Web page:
In order to generate a PTAT voltage with a known ratio, two highly matched and proportional current sources are needed. Ltc2983 relies on the incremental oversampling architecture to accurately generate this ratio. The diodes and leads connected to the ADC contain unknown parasitic diode effects. Ltc2983 provides three current measurement modes, eliminating parasitic lead resistance. Different diode manufacturers specify different diode non ideal coefficients. Ltc2983 allows the non ideal coefficient of each diode to be set individually. Because the absolute voltage is measured, the value and drift of ADC reference voltage are critical. Ltc2983 contains a reference with a maximum of 10ppm / ℃ fine tuned in the factory.
Ltc2983 automatically generates proportional current, measures the diode voltage, calculates the temperature using the set non ideal data, and outputs the result in ℃. The device can also be used as cold contact sensor of thermocouple. If the diode is damaged, short circuited or inserted incorrectly, ltc2983 will detect the fault if the cold contact temperature is measured by ltc2983, and report the fault in the conversion result output word and the corresponding thermocouple measurement result.
Overview of RTD
RTD is a resistor whose resistance value changes with temperature. To measure an RTD, an accurately known low drift detection resistor is connected in series to the RTD. The excitation current is added to the network and the proportional measurement is carried out. The resistance value of RTD is in ohm and can be determined according to this ratio. Then, by looking up the table, the resistance value is used to determine the temperature of the sensor element. Ltc2983 generates excitation current automatically, measures the detection resistor and RT D voltage at the same time, calculates the sensor resistance, and reports the result in ℃. RT D can measure temperature in a wide temperature range from as low as 200 ℃ to as high as 850 ℃. Ltc2983 can digitize most types of RTDS (pt-10, PT-50, PT-100, pt-200, pt-500, pt-1000 and ni-120). It has built-in coefficients for many standards (American, European, Japanese and ITS-90 standards), and provides user-defined table data for customized RTDS.
RTD: what’s important?
The resistance value of typical PT100 RTD changes less than 0.04 Ω when the temperature changes 1 / 10 ℃, and corresponds to 4 μ V signal level when the current is 100 μ a. Low ADC offset and noise are very important for accurate measurement. The measurement is proportional to the detection resistor, but the absolute values of the excitation current and the reference voltage are less important when calculating the temperature.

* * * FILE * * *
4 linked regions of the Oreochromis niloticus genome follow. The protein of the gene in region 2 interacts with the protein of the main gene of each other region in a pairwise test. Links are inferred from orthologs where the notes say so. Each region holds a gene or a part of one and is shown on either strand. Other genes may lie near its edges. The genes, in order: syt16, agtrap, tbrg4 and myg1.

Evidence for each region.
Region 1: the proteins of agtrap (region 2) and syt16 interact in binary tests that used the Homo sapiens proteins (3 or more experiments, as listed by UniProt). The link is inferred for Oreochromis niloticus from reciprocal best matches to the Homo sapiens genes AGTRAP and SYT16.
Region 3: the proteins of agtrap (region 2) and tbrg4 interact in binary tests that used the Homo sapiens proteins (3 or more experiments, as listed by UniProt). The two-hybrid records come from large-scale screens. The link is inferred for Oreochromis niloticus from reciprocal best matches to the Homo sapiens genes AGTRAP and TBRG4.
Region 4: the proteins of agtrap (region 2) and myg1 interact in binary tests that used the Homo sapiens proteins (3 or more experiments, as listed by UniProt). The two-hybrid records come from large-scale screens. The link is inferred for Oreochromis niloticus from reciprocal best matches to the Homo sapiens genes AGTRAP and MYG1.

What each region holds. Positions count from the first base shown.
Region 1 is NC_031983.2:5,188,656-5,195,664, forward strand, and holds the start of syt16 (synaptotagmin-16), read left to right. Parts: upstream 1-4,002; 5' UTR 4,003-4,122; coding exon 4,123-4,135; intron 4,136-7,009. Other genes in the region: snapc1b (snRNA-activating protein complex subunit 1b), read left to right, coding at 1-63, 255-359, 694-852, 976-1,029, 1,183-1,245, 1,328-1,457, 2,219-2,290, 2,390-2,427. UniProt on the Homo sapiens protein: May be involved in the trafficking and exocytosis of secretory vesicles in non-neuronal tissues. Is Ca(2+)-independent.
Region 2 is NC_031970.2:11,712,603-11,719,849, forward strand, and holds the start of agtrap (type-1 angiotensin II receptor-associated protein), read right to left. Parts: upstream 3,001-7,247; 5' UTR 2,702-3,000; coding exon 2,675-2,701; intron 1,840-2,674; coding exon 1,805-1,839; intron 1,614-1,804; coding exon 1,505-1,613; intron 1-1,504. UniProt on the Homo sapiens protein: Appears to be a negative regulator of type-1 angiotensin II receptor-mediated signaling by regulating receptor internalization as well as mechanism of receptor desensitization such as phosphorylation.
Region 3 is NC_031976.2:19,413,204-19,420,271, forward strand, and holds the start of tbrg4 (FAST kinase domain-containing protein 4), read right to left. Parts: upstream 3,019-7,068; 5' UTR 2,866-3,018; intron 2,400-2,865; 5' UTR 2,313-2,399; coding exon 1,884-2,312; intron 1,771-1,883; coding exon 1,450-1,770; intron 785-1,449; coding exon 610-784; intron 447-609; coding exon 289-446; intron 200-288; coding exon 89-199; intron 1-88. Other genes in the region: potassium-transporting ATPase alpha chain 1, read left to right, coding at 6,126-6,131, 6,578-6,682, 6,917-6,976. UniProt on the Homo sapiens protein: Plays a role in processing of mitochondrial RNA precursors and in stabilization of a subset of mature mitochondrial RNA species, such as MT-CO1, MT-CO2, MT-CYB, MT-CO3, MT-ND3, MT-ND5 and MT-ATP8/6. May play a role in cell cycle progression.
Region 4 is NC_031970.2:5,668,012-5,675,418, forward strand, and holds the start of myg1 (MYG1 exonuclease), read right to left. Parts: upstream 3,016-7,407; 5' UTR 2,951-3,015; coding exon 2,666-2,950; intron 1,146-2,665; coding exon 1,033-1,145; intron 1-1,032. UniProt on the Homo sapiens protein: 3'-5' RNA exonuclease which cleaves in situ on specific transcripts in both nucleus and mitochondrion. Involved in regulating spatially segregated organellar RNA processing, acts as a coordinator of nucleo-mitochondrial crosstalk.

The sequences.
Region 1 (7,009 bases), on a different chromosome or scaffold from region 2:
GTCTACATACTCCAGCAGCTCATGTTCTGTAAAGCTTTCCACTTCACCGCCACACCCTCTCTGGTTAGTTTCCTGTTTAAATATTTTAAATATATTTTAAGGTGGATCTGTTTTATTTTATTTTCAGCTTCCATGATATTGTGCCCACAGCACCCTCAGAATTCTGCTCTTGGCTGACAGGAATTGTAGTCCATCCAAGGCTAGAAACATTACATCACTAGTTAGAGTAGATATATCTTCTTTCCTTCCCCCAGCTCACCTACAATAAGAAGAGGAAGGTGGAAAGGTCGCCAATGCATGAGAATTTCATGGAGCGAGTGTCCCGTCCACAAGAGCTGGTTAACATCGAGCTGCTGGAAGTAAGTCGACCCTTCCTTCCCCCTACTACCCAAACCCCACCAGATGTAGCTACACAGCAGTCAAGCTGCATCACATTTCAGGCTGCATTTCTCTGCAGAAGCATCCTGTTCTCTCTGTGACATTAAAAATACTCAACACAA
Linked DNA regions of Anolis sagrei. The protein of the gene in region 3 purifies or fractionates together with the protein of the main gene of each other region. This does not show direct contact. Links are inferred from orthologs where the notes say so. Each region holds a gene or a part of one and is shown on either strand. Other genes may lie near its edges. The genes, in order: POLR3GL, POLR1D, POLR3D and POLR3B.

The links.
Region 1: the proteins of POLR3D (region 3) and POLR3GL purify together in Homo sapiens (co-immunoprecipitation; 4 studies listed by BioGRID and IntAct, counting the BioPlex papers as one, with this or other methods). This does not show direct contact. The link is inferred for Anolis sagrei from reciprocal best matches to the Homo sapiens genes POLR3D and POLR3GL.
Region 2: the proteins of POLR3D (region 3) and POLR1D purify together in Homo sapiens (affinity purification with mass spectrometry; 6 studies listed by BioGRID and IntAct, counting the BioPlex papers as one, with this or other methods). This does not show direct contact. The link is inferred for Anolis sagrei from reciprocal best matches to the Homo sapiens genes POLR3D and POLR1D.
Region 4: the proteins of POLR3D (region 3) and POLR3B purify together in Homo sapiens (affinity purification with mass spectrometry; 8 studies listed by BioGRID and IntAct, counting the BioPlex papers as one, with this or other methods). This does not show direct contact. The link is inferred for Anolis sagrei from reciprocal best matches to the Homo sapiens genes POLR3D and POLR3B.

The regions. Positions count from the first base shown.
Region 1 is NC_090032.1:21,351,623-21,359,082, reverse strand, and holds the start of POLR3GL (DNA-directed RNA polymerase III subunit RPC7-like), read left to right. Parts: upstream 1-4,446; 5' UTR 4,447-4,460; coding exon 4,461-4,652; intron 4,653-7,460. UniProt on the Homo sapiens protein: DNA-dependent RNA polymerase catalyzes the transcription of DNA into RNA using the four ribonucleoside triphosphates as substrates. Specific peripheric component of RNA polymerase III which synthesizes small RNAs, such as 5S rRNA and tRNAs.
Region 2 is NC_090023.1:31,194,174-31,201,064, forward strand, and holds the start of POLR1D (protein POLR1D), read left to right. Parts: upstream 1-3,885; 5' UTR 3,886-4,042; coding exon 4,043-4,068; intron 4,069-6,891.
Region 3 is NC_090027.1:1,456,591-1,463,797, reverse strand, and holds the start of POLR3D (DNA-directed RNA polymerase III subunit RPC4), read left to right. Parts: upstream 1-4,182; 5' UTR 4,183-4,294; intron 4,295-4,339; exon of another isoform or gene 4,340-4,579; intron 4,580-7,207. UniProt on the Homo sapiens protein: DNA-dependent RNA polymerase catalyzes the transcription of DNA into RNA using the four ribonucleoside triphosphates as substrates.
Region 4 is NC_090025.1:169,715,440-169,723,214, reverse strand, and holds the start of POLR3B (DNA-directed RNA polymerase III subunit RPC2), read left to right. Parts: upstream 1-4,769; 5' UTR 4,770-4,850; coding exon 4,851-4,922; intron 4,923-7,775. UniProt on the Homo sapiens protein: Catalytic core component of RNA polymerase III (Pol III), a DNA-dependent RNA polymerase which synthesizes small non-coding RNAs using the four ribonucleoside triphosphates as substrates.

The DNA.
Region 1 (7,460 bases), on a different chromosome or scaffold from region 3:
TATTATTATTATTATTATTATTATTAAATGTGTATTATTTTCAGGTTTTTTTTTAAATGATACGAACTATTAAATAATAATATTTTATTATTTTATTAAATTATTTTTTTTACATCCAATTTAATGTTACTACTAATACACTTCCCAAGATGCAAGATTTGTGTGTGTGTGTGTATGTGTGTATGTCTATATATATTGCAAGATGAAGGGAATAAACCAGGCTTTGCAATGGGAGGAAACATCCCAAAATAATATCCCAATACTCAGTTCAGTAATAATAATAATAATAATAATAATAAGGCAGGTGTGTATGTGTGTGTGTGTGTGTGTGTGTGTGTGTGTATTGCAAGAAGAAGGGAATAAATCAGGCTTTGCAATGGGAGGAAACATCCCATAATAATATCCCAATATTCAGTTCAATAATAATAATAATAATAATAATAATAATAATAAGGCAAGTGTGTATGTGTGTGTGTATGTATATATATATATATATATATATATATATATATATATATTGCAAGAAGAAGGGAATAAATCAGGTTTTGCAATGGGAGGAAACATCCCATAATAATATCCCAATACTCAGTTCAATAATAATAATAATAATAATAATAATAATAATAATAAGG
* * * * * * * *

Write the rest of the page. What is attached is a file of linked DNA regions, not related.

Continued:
Previously, the proportional measurement between RTD and detection resistor was performed with a single ADC. The voltage drop of the detection resistor is used as the reference input of the ADC to measure the voltage drop of the RTD. This architecture requires a detection resistor of 10 K Ω or more, so buffering is needed to prevent voltage drop caused by dynamic current of ADC reference input. Since the value of the detection resistor is critical, the buffer must be low offset, low drift and low noise. This architecture makes it difficult to rotate the current source to eliminate the parasitic thermocouple effect. The reference input of incremental accumulation ADC is more susceptible to noise than input, and low reference voltage may cause instability. The multi ADC architecture of ltc2983 solves all these problems (see Figure 1). Ltc2983 uses two highly matched, buffered and auto calibrated ADCs, one for RTD and the other for detection resistor. These ADCs measure RTD and RSENSE at the same time, calculate RTD resistance, look up a table based on ROM according to these data, and finally output RTD temperature in ℃ unit.
Figure 1: RTD temperature measurement with ltc2983.
RTDS come in many configurations: 2-wire, 3-wire, and 4-wire. Ltc2983 offers all three configurations in a single configurable hardware solution. The device can share a single detection resistor among multiple RTDS. Its high impedance input allows an external protection circuit to be connected between the RTD and ADC inputs without introducing errors. The device can also automatically rotate current excitation to eliminate external thermal error (parasitic thermocouple). When the parasitic lead resistance of the detection resistor reduces the performance, ltc2983 allows Kelvin detection with RSENSE.
Ltc2983 includes fault detection circuit. The device can determine whether the detection resistor or RTD is damaged or short circuited. If the measured temperature is above or below the specified maximum temperature, a warning is issued. When RTD is used as cold contact sensor of thermocouple, three ADCs measure thermocouple, detection resistor and RTD at the same time. The RTD fault information is transmitted to the thermocouple measurement results, and the RTD temperature is automatically used to compensate the cold contact temperature.
Overview of thermistor